X, the social media site formerly known as Twitter, has announced that it is lifting a yearslong ban on political advertising ahead of the 2024 elections.
The cash-strapped company revealed its decision in a blog post on Tuesday while also vowing to expand its efforts to stop the spread of false information, which is what led to the ban going into effect in 2019.
“This will include prohibiting the promotion of false or misleading content, including false or misleading information intended to undermine public confidence in an election, while seeking to preserve free and open political discourse,” X said of its planned efforts.
Elon Musk's X account is pictured. Musk purchased the social media site last year and recently said that the company has experienced a 50% drop in advertising revenue.
The company, which was purchased by Elon Musk last October, also suggested it will hire more people for its safety and elections teams. These teams, it said, “focus on combating manipulation, surfacing inauthentic accounts and closely monitoring the platform for emerging threats.”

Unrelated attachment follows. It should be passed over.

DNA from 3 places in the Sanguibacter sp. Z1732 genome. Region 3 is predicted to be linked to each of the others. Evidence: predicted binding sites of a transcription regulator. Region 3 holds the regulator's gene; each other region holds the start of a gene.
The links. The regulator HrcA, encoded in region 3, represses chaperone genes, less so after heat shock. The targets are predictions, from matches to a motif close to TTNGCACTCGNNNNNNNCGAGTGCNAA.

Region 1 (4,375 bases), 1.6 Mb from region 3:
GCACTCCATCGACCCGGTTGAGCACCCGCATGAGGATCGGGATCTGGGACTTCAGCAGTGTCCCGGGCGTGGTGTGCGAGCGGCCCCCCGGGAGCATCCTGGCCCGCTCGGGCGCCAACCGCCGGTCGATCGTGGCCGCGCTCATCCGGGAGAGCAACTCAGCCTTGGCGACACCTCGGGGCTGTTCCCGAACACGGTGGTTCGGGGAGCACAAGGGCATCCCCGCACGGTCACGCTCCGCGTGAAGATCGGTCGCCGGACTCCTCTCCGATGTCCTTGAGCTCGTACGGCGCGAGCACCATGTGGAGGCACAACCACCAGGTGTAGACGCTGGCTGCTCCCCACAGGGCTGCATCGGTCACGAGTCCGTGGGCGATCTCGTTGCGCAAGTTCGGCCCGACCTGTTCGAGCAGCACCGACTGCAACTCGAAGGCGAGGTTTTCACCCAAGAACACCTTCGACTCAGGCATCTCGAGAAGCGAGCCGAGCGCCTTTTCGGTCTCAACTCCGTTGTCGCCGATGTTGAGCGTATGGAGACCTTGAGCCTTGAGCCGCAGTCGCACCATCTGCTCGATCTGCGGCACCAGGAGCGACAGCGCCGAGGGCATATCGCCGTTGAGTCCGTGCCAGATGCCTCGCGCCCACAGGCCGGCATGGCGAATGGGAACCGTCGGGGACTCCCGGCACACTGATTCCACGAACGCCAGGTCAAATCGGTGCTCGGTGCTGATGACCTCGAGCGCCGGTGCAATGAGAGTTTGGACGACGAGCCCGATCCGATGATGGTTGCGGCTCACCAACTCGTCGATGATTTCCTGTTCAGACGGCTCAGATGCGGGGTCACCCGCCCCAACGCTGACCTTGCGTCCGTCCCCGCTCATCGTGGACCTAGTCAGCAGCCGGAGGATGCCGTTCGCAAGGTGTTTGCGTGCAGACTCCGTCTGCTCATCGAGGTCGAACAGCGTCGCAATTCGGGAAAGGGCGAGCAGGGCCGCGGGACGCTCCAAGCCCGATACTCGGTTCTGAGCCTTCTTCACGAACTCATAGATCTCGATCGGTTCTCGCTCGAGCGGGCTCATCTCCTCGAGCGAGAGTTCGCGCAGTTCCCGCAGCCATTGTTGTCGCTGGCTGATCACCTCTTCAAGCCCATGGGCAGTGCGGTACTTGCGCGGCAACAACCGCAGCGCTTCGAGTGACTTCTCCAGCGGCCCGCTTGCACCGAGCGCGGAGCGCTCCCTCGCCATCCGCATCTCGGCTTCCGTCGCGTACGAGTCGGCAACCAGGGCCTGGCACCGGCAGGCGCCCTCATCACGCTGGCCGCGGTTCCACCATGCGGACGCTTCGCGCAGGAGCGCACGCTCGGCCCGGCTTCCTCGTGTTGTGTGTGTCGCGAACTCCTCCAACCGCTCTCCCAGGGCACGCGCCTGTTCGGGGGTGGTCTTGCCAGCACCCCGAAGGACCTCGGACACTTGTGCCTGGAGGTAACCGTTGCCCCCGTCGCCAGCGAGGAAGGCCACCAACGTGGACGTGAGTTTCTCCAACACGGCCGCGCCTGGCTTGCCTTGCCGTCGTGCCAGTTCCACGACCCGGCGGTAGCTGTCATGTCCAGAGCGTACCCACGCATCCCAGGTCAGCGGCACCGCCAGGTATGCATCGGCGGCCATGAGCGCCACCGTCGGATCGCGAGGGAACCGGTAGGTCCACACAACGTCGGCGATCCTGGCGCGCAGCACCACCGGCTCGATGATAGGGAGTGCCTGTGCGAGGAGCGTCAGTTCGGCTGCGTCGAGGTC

X will also expand the number of community monitors that have access to the site’s crowdsourced fact-checking system, Community Notes. This feature, which predates Musk but was previously called Birdwatch, allows contributors to add notes to users’ posts for added context. These notes can then be rated by other users.
The social media site entirely banned political ads under former CEO Jack Dorsey, who reasoned that “political message reach should be earned, not bought.”
X, formerly known as Twitter, banned political advertising in 2019 after false information was spread online during the 2016 presidential election.
“While internet advertising is incredibly powerful and very effective for commercial advertisers, that power brings significant risks to politics, where it can be used to influence votes to affect the lives of millions,” Dorsey said at the time.
Dorsey’s decision followed extensive reviews on how malicious bots and other misinformation networks interfered with the 2016 presidential election by spreading false information online.
Musk purchased the platform last October for $44 billion and shortly afterward slashed its staff, including those responsible for overseeing the site’s safety, public policy and media relations. He also began requiring users to pay a monthly fee to receive a blue checkmark on their profile, which verified users’ identity to distinguish them from impostors.
Musk last month publicly shared on X that his company has a negative cash flow after experiencing nearly a 50% drop in advertising revenue, “plus heavy debt load.” Musk had said back in March that he had expected the site to reach positive cash flow by June.
“July is a bit more promising,” he added.